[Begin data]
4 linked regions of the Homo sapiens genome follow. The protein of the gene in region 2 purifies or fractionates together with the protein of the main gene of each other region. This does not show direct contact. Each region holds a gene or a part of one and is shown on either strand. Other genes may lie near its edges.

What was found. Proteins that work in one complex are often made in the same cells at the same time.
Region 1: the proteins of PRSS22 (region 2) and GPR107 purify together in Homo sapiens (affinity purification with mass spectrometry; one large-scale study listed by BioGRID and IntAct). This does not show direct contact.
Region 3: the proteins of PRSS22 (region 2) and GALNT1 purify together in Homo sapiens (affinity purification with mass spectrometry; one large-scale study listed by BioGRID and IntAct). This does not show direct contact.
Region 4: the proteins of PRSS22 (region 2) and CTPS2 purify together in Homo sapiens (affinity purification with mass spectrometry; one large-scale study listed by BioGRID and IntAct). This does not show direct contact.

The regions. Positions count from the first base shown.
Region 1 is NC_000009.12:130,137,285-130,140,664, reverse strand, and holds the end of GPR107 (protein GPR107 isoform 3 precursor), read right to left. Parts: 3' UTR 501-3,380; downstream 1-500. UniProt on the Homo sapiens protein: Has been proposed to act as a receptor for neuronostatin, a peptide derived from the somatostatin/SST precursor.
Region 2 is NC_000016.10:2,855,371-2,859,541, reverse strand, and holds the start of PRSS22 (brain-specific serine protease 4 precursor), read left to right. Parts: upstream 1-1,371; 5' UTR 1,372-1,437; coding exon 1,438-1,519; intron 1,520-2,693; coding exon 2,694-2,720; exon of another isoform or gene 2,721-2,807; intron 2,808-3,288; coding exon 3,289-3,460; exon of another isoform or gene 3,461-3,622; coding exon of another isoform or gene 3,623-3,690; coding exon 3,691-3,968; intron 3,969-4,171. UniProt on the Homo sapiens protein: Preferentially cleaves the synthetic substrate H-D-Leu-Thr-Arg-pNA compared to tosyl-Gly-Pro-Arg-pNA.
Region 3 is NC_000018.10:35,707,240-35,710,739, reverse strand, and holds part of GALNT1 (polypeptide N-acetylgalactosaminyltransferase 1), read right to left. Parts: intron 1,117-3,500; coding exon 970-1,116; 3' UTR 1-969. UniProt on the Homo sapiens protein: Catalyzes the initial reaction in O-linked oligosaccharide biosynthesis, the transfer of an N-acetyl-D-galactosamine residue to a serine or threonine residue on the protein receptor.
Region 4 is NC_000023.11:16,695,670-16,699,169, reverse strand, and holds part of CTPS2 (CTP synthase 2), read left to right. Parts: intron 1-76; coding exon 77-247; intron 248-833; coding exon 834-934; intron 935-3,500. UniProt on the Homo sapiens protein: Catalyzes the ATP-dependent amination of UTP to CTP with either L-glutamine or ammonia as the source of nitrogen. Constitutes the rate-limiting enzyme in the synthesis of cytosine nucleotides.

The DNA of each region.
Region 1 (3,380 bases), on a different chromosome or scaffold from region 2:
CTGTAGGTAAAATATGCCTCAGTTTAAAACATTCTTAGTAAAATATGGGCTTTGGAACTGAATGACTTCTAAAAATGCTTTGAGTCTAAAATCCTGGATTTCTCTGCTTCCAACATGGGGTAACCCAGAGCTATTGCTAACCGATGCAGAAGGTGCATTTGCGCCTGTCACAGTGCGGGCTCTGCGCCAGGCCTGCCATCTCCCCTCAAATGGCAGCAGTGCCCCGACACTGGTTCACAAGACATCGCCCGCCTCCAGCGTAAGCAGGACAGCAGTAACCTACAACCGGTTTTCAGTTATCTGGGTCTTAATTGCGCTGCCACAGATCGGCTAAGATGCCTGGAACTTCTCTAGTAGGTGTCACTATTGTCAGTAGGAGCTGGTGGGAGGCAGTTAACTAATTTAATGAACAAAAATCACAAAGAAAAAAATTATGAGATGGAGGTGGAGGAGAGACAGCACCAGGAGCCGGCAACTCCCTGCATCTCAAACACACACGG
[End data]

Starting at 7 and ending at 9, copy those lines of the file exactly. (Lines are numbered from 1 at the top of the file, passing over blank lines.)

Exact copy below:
Region 1 is NC_000009.12:130,137,285-130,140,664, reverse strand, and holds the end of GPR107 (protein GPR107 isoform 3 precursor), read right to left. Parts: 3' UTR 501-3,380; downstream 1-500. UniProt on the Homo sapiens protein: Has been proposed to act as a receptor for neuronostatin, a peptide derived from the somatostatin/SST precursor.
Region 2 is NC_000016.10:2,855,371-2,859,541, reverse strand, and holds the start of PRSS22 (brain-specific serine protease 4 precursor), read left to right. Parts: upstream 1-1,371; 5' UTR 1,372-1,437; coding exon 1,438-1,519; intron 1,520-2,693; coding exon 2,694-2,720; exon of another isoform or gene 2,721-2,807; intron 2,808-3,288; coding exon 3,289-3,460; exon of another isoform or gene 3,461-3,622; coding exon of another isoform or gene 3,623-3,690; coding exon 3,691-3,968; intron 3,969-4,171. UniProt on the Homo sapiens protein: Preferentially cleaves the synthetic substrate H-D-Leu-Thr-Arg-pNA compared to tosyl-Gly-Pro-Arg-pNA.
Region 3 is NC_000018.10:35,707,240-35,710,739, reverse strand, and holds part of GALNT1 (polypeptide N-acetylgalactosaminyltransferase 1), read right to left. Parts: intron 1,117-3,500; coding exon 970-1,116; 3' UTR 1-969. UniProt on the Homo sapiens protein: Catalyzes the initial reaction in O-linked oligosaccharide biosynthesis, the transfer of an N-acetyl-D-galactosamine residue to a serine or threonine residue on the protein receptor.